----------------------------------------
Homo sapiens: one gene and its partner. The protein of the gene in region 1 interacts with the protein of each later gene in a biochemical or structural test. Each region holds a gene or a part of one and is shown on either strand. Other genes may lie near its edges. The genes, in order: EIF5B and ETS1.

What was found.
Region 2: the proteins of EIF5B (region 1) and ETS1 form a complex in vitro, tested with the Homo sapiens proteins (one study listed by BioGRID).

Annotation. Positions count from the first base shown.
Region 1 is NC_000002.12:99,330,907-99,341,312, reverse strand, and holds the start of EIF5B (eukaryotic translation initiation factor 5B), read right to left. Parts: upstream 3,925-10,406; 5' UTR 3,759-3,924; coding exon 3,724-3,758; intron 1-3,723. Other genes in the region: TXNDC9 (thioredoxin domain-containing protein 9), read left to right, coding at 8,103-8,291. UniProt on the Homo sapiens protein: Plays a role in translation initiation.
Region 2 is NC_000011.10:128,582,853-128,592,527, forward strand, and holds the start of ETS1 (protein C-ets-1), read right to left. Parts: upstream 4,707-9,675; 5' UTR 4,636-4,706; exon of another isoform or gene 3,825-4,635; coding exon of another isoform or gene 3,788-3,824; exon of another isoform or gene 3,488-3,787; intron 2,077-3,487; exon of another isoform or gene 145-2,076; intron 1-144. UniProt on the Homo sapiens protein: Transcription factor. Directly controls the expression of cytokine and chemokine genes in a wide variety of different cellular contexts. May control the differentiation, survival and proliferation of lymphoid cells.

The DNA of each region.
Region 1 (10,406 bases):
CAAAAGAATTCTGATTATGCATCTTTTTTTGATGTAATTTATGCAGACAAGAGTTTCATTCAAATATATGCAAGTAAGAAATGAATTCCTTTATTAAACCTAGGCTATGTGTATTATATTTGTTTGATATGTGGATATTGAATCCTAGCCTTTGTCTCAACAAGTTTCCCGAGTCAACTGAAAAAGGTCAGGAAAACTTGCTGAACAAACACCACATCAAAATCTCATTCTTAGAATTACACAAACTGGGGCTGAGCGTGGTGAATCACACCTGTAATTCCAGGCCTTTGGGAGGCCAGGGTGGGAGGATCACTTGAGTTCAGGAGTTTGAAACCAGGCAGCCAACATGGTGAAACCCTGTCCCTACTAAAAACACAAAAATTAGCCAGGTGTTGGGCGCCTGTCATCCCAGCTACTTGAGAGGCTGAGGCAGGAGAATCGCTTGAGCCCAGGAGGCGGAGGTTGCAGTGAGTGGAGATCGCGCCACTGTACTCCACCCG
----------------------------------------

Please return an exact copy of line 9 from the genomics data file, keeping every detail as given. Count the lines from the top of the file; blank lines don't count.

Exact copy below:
CAAAAGAATTCTGATTATGCATCTTTTTTTGATGTAATTTATGCAGACAAGAGTTTCATTCAAATATATGCAAGTAAGAAATGAATTCCTTTATTAAACCTAGGCTATGTGTATTATATTTGTTTGATATGTGGATATTGAATCCTAGCCTTTGTCTCAACAAGTTTCCCGAGTCAACTGAAAAAGGTCAGGAAAACTTGCTGAACAAACACCACATCAAAATCTCATTCTTAGAATTACACAAACTGGGGCTGAGCGTGGTGAATCACACCTGTAATTCCAGGCCTTTGGGAGGCCAGGGTGGGAGGATCACTTGAGTTCAGGAGTTTGAAACCAGGCAGCCAACATGGTGAAACCCTGTCCCTACTAAAAACACAAAAATTAGCCAGGTGTTGGGCGCCTGTCATCCCAGCTACTTGAGAGGCTGAGGCAGGAGAATCGCTTGAGCCCAGGAGGCGGAGGTTGCAGTGAGTGGAGATCGCGCCACTGTACTCCACCCG